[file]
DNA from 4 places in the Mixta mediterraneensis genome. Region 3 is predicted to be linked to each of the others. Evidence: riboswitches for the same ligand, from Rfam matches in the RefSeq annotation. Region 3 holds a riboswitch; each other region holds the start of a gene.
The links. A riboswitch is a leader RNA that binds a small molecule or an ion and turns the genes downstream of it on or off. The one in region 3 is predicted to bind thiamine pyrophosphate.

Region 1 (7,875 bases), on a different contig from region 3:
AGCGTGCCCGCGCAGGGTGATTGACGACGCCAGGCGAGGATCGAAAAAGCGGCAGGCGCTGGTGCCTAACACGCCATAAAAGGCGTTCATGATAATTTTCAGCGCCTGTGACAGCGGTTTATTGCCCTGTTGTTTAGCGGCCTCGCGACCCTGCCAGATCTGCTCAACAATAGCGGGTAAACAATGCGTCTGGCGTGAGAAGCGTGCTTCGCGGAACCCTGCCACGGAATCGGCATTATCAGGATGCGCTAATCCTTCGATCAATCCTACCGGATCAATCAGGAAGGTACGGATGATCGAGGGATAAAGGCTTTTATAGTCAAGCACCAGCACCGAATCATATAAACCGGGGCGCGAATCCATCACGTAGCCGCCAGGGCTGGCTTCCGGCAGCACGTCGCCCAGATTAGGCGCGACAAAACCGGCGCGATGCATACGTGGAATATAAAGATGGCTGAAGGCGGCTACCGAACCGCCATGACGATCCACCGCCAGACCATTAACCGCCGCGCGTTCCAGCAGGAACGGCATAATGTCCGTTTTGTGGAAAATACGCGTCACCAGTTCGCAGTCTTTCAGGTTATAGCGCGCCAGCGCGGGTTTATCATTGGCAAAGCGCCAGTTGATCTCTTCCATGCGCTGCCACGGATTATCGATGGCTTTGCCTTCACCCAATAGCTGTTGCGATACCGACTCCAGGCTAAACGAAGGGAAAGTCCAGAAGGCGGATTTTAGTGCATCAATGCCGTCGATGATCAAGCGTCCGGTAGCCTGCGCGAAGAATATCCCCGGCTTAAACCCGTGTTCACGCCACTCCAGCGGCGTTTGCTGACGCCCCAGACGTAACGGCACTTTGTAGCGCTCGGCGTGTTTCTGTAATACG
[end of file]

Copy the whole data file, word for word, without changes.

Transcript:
DNA from 4 places in the Mixta mediterraneensis genome. Region 3 is predicted to be linked to each of the others. Evidence: riboswitches for the same ligand, from Rfam matches in the RefSeq annotation. Region 3 holds a riboswitch; each other region holds the start of a gene.
The links. A riboswitch is a leader RNA that binds a small molecule or an ion and turns the genes downstream of it on or off. The one in region 3 is predicted to bind thiamine pyrophosphate.

Region 1 (7,875 bases), on a different contig from region 3:
AGCGTGCCCGCGCAGGGTGATTGACGACGCCAGGCGAGGATCGAAAAAGCGGCAGGCGCTGGTGCCTAACACGCCATAAAAGGCGTTCATGATAATTTTCAGCGCCTGTGACAGCGGTTTATTGCCCTGTTGTTTAGCGGCCTCGCGACCCTGCCAGATCTGCTCAACAATAGCGGGTAAACAATGCGTCTGGCGTGAGAAGCGTGCTTCGCGGAACCCTGCCACGGAATCGGCATTATCAGGATGCGCTAATCCTTCGATCAATCCTACCGGATCAATCAGGAAGGTACGGATGATCGAGGGATAAAGGCTTTTATAGTCAAGCACCAGCACCGAATCATATAAACCGGGGCGCGAATCCATCACGTAGCCGCCAGGGCTGGCTTCCGGCAGCACGTCGCCCAGATTAGGCGCGACAAAACCGGCGCGATGCATACGTGGAATATAAAGATGGCTGAAGGCGGCTACCGAACCGCCATGACGATCCACCGCCAGACCATTAACCGCCGCGCGTTCCAGCAGGAACGGCATAATGTCCGTTTTGTGGAAAATACGCGTCACCAGTTCGCAGTCTTTCAGGTTATAGCGCGCCAGCGCGGGTTTATCATTGGCAAAGCGCCAGTTGATCTCTTCCATGCGCTGCCACGGATTATCGATGGCTTTGCCTTCACCCAATAGCTGTTGCGATACCGACTCCAGGCTAAACGAAGGGAAAGTCCAGAAGGCGGATTTTAGTGCATCAATGCCGTCGATGATCAAGCGTCCGGTAGCCTGCGCGAAGAATATCCCCGGCTTAAACCCGTGTTCACGCCACTCCAGCGGCGTTTGCTGACGCCCCAGACGTAACGGCACTTTGTAGCGCTCGGCGTGTTTCTGTAATACG